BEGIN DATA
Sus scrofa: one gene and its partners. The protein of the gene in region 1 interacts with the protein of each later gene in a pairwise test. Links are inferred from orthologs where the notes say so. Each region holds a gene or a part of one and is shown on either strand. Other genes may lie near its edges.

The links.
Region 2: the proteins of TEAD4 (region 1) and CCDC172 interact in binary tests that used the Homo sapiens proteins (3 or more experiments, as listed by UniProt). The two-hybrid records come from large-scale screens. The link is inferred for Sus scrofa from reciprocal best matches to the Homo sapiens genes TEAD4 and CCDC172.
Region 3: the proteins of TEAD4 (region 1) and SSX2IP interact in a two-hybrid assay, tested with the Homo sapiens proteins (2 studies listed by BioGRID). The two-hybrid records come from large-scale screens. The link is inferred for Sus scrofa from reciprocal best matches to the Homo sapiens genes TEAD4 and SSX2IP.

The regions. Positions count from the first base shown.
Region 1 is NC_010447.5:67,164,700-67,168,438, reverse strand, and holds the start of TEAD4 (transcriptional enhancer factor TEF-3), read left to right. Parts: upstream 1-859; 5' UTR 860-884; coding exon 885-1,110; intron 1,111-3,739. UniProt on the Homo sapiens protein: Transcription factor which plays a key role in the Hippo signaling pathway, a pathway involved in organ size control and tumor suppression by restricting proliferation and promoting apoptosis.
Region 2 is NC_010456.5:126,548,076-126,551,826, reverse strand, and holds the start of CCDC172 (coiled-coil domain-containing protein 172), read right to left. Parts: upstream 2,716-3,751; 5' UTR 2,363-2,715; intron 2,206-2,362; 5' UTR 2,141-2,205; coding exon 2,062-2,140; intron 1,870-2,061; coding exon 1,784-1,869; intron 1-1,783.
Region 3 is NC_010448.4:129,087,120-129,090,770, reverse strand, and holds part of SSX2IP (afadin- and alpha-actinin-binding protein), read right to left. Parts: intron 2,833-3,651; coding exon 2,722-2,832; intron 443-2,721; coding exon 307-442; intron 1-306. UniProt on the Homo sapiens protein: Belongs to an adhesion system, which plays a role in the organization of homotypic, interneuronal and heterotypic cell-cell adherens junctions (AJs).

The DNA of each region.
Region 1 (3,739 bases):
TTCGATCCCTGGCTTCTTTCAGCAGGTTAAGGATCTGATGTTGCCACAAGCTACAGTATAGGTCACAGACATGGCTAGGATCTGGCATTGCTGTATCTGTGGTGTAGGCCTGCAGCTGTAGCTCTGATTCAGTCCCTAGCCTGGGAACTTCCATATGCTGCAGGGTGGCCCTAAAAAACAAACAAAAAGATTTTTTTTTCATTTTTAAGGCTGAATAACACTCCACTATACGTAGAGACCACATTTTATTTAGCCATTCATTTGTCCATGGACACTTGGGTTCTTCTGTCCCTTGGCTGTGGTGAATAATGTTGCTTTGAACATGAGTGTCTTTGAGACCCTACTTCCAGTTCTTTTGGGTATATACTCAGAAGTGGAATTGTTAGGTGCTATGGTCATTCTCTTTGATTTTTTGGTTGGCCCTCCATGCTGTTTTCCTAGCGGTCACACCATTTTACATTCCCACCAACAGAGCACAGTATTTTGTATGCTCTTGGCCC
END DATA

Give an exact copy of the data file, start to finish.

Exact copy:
Sus scrofa: one gene and its partners. The protein of the gene in region 1 interacts with the protein of each later gene in a pairwise test. Links are inferred from orthologs where the notes say so. Each region holds a gene or a part of one and is shown on either strand. Other genes may lie near its edges.

The links.
Region 2: the proteins of TEAD4 (region 1) and CCDC172 interact in binary tests that used the Homo sapiens proteins (3 or more experiments, as listed by UniProt). The two-hybrid records come from large-scale screens. The link is inferred for Sus scrofa from reciprocal best matches to the Homo sapiens genes TEAD4 and CCDC172.
Region 3: the proteins of TEAD4 (region 1) and SSX2IP interact in a two-hybrid assay, tested with the Homo sapiens proteins (2 studies listed by BioGRID). The two-hybrid records come from large-scale screens. The link is inferred for Sus scrofa from reciprocal best matches to the Homo sapiens genes TEAD4 and SSX2IP.

The regions. Positions count from the first base shown.
Region 1 is NC_010447.5:67,164,700-67,168,438, reverse strand, and holds the start of TEAD4 (transcriptional enhancer factor TEF-3), read left to right. Parts: upstream 1-859; 5' UTR 860-884; coding exon 885-1,110; intron 1,111-3,739. UniProt on the Homo sapiens protein: Transcription factor which plays a key role in the Hippo signaling pathway, a pathway involved in organ size control and tumor suppression by restricting proliferation and promoting apoptosis.
Region 2 is NC_010456.5:126,548,076-126,551,826, reverse strand, and holds the start of CCDC172 (coiled-coil domain-containing protein 172), read right to left. Parts: upstream 2,716-3,751; 5' UTR 2,363-2,715; intron 2,206-2,362; 5' UTR 2,141-2,205; coding exon 2,062-2,140; intron 1,870-2,061; coding exon 1,784-1,869; intron 1-1,783.
Region 3 is NC_010448.4:129,087,120-129,090,770, reverse strand, and holds part of SSX2IP (afadin- and alpha-actinin-binding protein), read right to left. Parts: intron 2,833-3,651; coding exon 2,722-2,832; intron 443-2,721; coding exon 307-442; intron 1-306. UniProt on the Homo sapiens protein: Belongs to an adhesion system, which plays a role in the organization of homotypic, interneuronal and heterotypic cell-cell adherens junctions (AJs).

The DNA of each region.
Region 1 (3,739 bases):
TTCGATCCCTGGCTTCTTTCAGCAGGTTAAGGATCTGATGTTGCCACAAGCTACAGTATAGGTCACAGACATGGCTAGGATCTGGCATTGCTGTATCTGTGGTGTAGGCCTGCAGCTGTAGCTCTGATTCAGTCCCTAGCCTGGGAACTTCCATATGCTGCAGGGTGGCCCTAAAAAACAAACAAAAAGATTTTTTTTTCATTTTTAAGGCTGAATAACACTCCACTATACGTAGAGACCACATTTTATTTAGCCATTCATTTGTCCATGGACACTTGGGTTCTTCTGTCCCTTGGCTGTGGTGAATAATGTTGCTTTGAACATGAGTGTCTTTGAGACCCTACTTCCAGTTCTTTTGGGTATATACTCAGAAGTGGAATTGTTAGGTGCTATGGTCATTCTCTTTGATTTTTTGGTTGGCCCTCCATGCTGTTTTCCTAGCGGTCACACCATTTTACATTCCCACCAACAGAGCACAGTATTTTGTATGCTCTTGGCCC